The most popular category of the past 20 years has also now evolved into one of the most competitive and sophisticated with the leading machines from KTM and Ducati now 1200cc+ behemoths bristling with equipment and features – which isn’t the most conducive to fuel economy. For instance, Ducati’s latest V4 Multistrada now returns an average of 36mpg! They’re not all that bad, however. KTM’s biggest 1290 Super Adventure produces an average of 50.1mpg with Suzuki’s comparatively low-tech V-Strom 1050 returning 53.5mpg. The best, however, remains the most popular. BMW’s latest 1250cc, ‘ShiftCam’ version of its perennially popular R1250GS comes top returning an impressive 54.6mpg on average.
As has been the case in the middleweight category with the MT-07, Yamaha’s MT-09, its three-cylinder bigger brother, has proved a huge success in the larger naked bike class for its combination of performance and value. Here, too, the MT engine has proved impressively frugal, not just compared to four-cylinder rivals (Suzuki’s GSX-S1000 returns 48.9mpg), but even the established three-cylinder class king, Triumph’s latest Speed Triple 1200, which averages 39.2mpg. Most recently updated in 2022 with a new frame, extra power and new dash, the MT-09 produces a punchy 117bhp, is light and nimble and costs from under £10,000.
True, you wouldn’t expect 1000cc superbikes to deliver much in the way of economy and their focus, and that of their owners, is more on outright performance, but there are differences, nevertheless. But while world superbike contenders like Yamaha’s latest R1, Aprilia’s RSV4, BMW’s S1000RR and Kawasaki’s ZX-10R all return around in the high 30 mpgs on average, surprisingly Ducati’s astonishing V4 Panigale beats the slightly with an average 44mpg. The class king, however, at least in terms of fuel economy, is Honda’s latest CBR1000RR-R Fireblade with average consumption of 46mpg.
All the above figures were taken from www.fuelly.com/motorcycle which lists consumption figures of almost all models and years using real data collected from actual riders, worldwide.
Happy with your bike but want to improve your fuel economy? Here's some top tips on how to get the best out of bike from Ian Biederman, Chief Instructor at BMW Rider Training:
One of the simplest things to do yet something that is often overlooked. Ensure your tyre pressures are correct and in line with the manufacturer’s guidelines. Too soft tyres increase drag and adversely affect your machine’s fuel economy. Another positive consequence is that this also improves the bike’s handling and should make you feel happier and more comfortable on the bike.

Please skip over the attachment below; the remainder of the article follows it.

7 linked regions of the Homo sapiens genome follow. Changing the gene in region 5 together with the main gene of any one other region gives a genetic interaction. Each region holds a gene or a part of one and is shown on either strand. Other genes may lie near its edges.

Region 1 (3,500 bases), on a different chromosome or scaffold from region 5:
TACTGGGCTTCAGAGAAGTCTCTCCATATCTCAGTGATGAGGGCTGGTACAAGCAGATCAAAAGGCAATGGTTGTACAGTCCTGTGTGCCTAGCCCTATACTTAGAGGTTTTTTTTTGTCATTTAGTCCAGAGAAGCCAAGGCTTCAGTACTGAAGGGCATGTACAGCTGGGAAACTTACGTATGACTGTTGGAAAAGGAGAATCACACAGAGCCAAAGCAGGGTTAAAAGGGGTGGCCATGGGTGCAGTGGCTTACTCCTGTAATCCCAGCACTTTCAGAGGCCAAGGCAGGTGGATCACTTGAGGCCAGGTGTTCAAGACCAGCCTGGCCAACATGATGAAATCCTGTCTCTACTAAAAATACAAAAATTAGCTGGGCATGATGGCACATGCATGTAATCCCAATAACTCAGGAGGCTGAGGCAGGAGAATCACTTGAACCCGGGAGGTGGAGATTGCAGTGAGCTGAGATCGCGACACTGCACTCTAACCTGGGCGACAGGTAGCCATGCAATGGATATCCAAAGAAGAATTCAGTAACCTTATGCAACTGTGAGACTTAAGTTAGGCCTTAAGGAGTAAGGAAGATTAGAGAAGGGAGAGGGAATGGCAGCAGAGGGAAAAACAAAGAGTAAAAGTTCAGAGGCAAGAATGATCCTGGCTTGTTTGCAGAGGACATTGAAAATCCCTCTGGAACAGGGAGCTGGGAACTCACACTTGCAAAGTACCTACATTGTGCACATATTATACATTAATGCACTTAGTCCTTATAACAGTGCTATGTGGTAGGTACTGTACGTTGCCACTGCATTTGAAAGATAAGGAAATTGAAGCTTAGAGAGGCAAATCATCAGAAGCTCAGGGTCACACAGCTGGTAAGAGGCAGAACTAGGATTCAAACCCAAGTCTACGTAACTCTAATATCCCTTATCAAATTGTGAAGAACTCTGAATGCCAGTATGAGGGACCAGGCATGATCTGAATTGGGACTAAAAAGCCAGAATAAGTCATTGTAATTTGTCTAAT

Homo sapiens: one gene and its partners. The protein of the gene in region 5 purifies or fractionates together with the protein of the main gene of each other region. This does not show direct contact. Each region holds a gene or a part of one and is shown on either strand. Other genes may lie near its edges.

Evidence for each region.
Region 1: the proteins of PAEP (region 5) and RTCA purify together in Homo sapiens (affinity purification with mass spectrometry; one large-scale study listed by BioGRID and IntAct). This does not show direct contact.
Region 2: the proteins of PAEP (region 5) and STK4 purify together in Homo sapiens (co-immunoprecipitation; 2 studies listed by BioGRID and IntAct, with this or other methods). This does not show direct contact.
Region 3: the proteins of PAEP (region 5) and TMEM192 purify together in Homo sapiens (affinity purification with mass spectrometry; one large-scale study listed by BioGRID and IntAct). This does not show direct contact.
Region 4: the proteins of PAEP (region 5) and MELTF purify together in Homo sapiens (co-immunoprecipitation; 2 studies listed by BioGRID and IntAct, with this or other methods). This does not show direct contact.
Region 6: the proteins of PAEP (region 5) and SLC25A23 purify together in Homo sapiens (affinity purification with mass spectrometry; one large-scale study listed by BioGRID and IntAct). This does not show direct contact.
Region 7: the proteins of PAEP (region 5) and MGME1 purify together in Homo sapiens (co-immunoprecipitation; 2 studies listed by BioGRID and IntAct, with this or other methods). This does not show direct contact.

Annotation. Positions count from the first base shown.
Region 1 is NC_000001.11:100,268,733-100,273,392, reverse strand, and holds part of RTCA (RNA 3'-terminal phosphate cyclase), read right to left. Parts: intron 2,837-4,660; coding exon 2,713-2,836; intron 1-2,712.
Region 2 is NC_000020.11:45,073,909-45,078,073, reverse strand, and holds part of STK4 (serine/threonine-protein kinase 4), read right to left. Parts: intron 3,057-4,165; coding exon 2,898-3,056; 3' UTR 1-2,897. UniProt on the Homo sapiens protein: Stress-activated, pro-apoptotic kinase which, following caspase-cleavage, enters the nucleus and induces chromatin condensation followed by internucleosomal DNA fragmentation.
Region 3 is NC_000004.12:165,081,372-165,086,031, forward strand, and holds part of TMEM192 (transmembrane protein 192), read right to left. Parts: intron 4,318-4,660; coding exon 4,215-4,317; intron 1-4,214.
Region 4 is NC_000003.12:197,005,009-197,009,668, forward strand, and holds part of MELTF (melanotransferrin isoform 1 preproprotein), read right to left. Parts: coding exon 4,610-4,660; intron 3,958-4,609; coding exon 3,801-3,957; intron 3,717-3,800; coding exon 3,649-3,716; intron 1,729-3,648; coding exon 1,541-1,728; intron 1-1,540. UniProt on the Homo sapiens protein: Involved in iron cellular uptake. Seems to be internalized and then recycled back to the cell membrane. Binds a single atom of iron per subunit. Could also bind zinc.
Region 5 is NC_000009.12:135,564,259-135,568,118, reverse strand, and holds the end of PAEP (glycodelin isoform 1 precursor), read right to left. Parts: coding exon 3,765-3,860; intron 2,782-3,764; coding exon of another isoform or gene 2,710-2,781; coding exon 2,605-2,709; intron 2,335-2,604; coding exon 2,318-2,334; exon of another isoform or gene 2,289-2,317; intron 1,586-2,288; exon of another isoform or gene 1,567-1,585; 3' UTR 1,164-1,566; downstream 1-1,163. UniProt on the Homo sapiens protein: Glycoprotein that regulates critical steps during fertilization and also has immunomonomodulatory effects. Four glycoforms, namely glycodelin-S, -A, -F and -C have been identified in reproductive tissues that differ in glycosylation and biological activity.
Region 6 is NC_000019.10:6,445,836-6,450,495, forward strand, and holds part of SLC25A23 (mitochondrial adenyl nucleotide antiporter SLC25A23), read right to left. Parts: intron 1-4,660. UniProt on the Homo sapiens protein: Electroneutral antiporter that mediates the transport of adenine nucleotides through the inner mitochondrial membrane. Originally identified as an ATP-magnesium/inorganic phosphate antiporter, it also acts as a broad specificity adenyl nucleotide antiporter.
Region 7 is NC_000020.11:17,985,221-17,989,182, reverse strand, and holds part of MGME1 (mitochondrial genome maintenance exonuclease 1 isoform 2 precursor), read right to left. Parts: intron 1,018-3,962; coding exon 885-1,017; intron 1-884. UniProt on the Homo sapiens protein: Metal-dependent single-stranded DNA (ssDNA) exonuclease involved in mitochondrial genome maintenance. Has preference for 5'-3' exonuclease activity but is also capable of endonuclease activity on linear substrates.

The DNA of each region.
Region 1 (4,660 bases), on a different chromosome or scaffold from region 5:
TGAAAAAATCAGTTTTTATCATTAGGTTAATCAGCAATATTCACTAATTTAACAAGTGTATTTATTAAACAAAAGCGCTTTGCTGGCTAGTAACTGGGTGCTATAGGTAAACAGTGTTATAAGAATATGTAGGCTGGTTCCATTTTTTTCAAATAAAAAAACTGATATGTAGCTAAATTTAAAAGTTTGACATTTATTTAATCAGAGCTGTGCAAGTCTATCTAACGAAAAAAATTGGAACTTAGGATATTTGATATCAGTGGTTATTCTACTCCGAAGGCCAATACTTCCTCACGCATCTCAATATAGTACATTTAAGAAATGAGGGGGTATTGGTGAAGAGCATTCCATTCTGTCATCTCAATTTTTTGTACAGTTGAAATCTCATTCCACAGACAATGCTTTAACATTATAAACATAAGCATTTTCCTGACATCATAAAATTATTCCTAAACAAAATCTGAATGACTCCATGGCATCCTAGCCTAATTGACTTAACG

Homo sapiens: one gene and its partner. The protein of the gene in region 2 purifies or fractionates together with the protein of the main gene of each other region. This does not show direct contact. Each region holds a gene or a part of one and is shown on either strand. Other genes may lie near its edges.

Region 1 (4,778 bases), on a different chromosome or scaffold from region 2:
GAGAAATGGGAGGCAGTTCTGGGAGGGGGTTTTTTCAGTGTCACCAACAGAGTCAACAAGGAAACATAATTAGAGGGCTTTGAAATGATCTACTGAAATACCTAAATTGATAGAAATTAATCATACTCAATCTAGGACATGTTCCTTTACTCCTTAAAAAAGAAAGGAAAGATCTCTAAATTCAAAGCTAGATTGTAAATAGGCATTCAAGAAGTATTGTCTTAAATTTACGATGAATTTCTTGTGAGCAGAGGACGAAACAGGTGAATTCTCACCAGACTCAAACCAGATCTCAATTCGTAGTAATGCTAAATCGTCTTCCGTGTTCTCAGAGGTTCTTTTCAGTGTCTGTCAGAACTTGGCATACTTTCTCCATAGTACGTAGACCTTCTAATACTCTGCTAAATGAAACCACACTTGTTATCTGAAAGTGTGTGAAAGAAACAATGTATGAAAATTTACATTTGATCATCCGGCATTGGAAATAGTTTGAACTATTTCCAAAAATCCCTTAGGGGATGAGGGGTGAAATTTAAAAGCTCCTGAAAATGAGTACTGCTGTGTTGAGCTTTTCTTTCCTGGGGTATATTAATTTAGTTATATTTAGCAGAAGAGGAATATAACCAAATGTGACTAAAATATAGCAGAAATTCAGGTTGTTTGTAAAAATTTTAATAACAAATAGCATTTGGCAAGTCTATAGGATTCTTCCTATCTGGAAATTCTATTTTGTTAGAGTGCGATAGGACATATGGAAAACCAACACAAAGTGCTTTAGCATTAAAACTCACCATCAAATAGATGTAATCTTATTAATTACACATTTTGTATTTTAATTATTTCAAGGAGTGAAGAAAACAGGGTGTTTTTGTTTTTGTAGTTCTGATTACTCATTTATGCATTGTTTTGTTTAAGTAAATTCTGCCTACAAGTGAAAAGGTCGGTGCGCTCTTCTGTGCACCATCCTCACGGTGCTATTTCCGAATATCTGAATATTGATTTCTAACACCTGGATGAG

Ensuring your bike is regularly serviced and well maintained can make quite a difference to the economic properties of the motorcycle. A poorly set up machine will certainly use more fuel as will things such as a poorly lubricated chain.
Smooth, careful use of the throttle, especially when moving away from stationary, improves economy dramatically. Try to avoid traffic light races, a motorcycle is considerably lighter than a car and can easily get up to road speed with minimal effort and strain. You will find that just a quarter turn on the throttle will happily keep acceleration of your bike ahead of other traffic. Avoid aggressive use of the throttle. It uses far more fuel.
Try to avoid labouring the engine at low revs and also avoid the top third of the rev range. Both extremes use far more fuel.
Look further ahead to anticipate what other traffic is doing. This way you can reduce your use of the brakes and allow engine braking to reduce your speed. With careful planning and timing you can often avoid coming to a stop altogether and just gently keep the bike rolling. However, be aware that this can confuse following traffic as they won’t see a brake light. To ensure they don’t run into the back of us a light caress of the rear brake pedal is a good idea to inform other road users that you are slowing down.
Unsurprisingly this will not only save fuel, but also keep your licence nice and clean.
Those lovely panniers may look great on the bike, but they increase both weight and drag and require more fuel to keep the bike travelling at speed. If you carry very little consider removing them and wearing a rucksack instead.
When travelling at higher speeds consider how you are sitting on the bike. Motorcycles are tested in wind tunnels with riders on them to work out the best airflow. If you are sitting up into this airflow or your arms and legs are sticking out you are creating drag, which results in higher fuel consumption. By tucking in a little you reduce drag and often find that the wind noise is reduced thus saving your hearing and allowing you to arrive at your designation less drained.